The chemotherapy drug Taxotere is incredibly toxic. While it does what it is intended to do in terms of fighting cancer it also causes further injury in approximately 10% of female patients. The injury is known as permanent alopecia which means permanent hair loss. The hair is lost all over the body: scalp, eyebrows, eyelashes and pubic hair. This can be devastating to a female and can cause endless embarrassment, emotional torment and psychological suffering. Other areas of the victims life can be negatively impacted as the permanent alopecia can lead to failed marriages, relationships, depression, etc. If you have been a victim of permanent alopecia please contact our team of Pittsburgh Pennsylvania Taxotere injury attorneys as they are currently handling Taxotere lawsuits.
Our team of Philadelphia Pennsylvania Taxotere settlement lawyers handle Taxotere lawsuits in all 50 states and Washington D.C. including Texas, New York, Florida and California.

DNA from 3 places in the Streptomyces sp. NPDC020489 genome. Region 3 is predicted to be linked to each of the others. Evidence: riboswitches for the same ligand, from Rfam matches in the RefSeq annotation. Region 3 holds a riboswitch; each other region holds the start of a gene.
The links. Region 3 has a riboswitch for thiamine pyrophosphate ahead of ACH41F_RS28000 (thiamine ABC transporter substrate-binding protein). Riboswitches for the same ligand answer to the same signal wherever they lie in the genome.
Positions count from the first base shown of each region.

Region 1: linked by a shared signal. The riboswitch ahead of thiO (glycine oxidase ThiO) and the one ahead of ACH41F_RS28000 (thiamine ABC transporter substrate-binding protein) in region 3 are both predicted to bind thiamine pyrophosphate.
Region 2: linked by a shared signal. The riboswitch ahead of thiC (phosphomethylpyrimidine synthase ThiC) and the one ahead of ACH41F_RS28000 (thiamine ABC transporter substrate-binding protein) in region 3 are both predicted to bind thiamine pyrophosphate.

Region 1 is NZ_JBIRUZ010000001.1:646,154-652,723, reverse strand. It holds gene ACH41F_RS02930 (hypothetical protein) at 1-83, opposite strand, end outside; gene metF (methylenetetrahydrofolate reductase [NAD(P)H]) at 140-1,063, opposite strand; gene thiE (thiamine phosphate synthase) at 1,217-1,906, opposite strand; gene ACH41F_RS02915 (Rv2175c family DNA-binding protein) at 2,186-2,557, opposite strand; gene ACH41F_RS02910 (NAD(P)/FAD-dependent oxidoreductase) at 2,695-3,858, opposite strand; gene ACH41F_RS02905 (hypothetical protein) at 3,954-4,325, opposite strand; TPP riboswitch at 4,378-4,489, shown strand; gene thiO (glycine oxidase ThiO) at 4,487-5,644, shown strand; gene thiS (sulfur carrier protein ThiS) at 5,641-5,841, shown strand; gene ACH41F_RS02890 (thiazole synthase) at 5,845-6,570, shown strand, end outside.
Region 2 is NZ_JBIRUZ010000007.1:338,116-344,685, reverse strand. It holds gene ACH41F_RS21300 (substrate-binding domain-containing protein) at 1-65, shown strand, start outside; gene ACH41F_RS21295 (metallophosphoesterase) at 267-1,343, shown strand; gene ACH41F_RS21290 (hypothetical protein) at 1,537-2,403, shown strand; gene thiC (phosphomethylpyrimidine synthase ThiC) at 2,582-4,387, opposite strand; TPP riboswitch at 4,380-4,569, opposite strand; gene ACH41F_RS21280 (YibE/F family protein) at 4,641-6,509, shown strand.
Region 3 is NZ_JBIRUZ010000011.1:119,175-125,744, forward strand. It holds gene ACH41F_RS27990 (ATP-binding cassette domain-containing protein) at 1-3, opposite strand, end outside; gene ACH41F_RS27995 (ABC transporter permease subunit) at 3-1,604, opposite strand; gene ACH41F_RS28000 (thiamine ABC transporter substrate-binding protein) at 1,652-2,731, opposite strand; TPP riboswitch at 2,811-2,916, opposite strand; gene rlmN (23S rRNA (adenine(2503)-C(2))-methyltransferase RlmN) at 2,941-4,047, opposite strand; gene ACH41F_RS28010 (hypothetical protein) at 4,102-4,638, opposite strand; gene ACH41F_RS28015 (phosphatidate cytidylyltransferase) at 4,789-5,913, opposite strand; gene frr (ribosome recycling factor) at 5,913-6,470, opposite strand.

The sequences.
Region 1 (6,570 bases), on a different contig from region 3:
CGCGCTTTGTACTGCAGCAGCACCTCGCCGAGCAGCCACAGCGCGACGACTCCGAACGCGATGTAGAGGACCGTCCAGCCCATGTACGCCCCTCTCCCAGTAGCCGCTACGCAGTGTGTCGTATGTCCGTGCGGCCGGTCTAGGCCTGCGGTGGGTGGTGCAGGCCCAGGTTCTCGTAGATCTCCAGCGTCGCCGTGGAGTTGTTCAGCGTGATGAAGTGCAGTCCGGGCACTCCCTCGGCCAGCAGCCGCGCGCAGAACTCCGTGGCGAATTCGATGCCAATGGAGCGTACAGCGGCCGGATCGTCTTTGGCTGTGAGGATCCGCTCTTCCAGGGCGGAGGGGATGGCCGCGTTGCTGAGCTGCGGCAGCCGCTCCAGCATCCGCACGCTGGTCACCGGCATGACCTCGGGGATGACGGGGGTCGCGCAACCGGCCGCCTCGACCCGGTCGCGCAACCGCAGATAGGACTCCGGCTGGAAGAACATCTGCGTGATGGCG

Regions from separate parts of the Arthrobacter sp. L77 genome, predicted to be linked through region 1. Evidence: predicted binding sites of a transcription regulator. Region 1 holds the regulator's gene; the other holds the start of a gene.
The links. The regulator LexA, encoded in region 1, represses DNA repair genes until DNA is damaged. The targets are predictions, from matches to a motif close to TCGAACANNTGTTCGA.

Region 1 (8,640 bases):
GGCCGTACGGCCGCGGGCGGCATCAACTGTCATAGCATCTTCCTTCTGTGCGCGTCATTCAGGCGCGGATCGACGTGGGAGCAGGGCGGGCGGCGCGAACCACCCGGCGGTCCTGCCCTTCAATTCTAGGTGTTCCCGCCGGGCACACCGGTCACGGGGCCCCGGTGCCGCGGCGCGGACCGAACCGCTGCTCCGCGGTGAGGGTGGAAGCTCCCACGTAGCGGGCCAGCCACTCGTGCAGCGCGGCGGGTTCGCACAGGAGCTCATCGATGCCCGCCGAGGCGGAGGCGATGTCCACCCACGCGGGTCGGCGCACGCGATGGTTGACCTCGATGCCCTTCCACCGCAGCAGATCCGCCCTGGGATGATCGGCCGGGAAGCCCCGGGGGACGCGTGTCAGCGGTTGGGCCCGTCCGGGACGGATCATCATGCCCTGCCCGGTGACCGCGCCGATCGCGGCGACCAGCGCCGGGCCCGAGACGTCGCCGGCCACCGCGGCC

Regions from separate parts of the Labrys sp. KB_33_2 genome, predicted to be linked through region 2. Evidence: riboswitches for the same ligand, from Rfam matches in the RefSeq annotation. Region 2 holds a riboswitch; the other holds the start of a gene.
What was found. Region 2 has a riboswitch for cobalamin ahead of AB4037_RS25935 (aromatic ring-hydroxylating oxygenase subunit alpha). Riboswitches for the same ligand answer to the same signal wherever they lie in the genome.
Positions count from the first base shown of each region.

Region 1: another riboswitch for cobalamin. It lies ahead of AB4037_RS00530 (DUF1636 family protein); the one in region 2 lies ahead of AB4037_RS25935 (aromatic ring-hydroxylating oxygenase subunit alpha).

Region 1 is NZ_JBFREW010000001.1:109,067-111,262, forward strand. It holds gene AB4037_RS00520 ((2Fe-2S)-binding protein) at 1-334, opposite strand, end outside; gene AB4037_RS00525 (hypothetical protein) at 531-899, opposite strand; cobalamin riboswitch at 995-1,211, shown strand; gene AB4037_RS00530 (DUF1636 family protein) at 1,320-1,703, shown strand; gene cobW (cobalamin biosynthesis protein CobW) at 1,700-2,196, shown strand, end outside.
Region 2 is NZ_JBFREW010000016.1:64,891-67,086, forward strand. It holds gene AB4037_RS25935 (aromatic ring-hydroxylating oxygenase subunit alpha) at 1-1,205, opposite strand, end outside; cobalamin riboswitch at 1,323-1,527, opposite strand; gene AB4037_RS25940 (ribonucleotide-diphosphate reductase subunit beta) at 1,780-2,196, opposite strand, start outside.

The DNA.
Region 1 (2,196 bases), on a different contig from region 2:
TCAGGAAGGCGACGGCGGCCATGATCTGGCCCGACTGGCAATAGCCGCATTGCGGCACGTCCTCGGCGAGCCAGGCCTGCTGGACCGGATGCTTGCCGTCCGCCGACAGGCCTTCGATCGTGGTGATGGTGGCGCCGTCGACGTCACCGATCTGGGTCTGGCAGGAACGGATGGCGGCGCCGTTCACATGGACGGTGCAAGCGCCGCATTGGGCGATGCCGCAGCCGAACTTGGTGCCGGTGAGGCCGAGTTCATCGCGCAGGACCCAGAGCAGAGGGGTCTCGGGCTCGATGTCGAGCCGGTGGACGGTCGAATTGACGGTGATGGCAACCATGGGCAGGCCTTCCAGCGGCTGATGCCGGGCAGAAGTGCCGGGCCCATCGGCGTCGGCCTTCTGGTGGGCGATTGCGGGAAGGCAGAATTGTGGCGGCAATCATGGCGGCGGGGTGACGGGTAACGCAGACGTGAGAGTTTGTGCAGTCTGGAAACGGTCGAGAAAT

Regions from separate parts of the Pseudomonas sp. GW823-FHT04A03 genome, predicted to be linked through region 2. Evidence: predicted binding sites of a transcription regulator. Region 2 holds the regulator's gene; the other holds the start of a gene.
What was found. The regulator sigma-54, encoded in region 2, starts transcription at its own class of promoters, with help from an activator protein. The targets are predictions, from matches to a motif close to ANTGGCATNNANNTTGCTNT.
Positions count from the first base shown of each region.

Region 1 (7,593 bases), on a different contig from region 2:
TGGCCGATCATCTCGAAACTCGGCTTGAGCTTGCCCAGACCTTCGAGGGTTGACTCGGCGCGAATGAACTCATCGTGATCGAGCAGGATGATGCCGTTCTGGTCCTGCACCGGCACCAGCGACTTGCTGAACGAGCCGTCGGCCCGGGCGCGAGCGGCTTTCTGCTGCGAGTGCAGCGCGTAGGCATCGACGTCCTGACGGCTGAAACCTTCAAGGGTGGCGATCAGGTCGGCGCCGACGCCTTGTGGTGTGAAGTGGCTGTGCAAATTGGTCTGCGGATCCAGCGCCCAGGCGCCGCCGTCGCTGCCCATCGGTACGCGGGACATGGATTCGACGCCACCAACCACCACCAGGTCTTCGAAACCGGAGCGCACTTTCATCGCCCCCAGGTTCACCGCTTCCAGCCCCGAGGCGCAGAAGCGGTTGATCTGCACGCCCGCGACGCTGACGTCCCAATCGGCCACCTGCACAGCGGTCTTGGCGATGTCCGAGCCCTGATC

Grounds For Taxotere Lawsuits
In mass tort injury claims involving permanent hair loss due to the chemotherapy medications Taxotere, Docetaxel and Docefrez the grounds for filing a lawsuit are slightly different than in a personal injury case such as a car accident case. In Taxotere lawsuits there are usually not lost wage components. Benefits and damages in Taxotere lawsuits normally stem from the pain and suffering attributed to having permanently lost the hair.
To discuss your Taxotere lawsuit please contact our Pittsburgh Taxotere permanent hair loss lawyers. They offer free consultations and charge no fees if they do not recover on your behalf.
The Pennsylvania Taxotere lawsuit lawyers on our team are skilled Pennsylvania Trial Attorneys and they serve those injured throughout all of Pennsylvania including Philadelphia, Pittsburgh, Allentown, Erie, Reading, Upper Darby, Scranton, Bethlehem, Lower Merion Township, Lancaster, Bensalem Township, Abington Township, Harrisburg, Altoona, York, State College, Wilkes-Barre, Norristown, Chester, Warminster and Williamsport.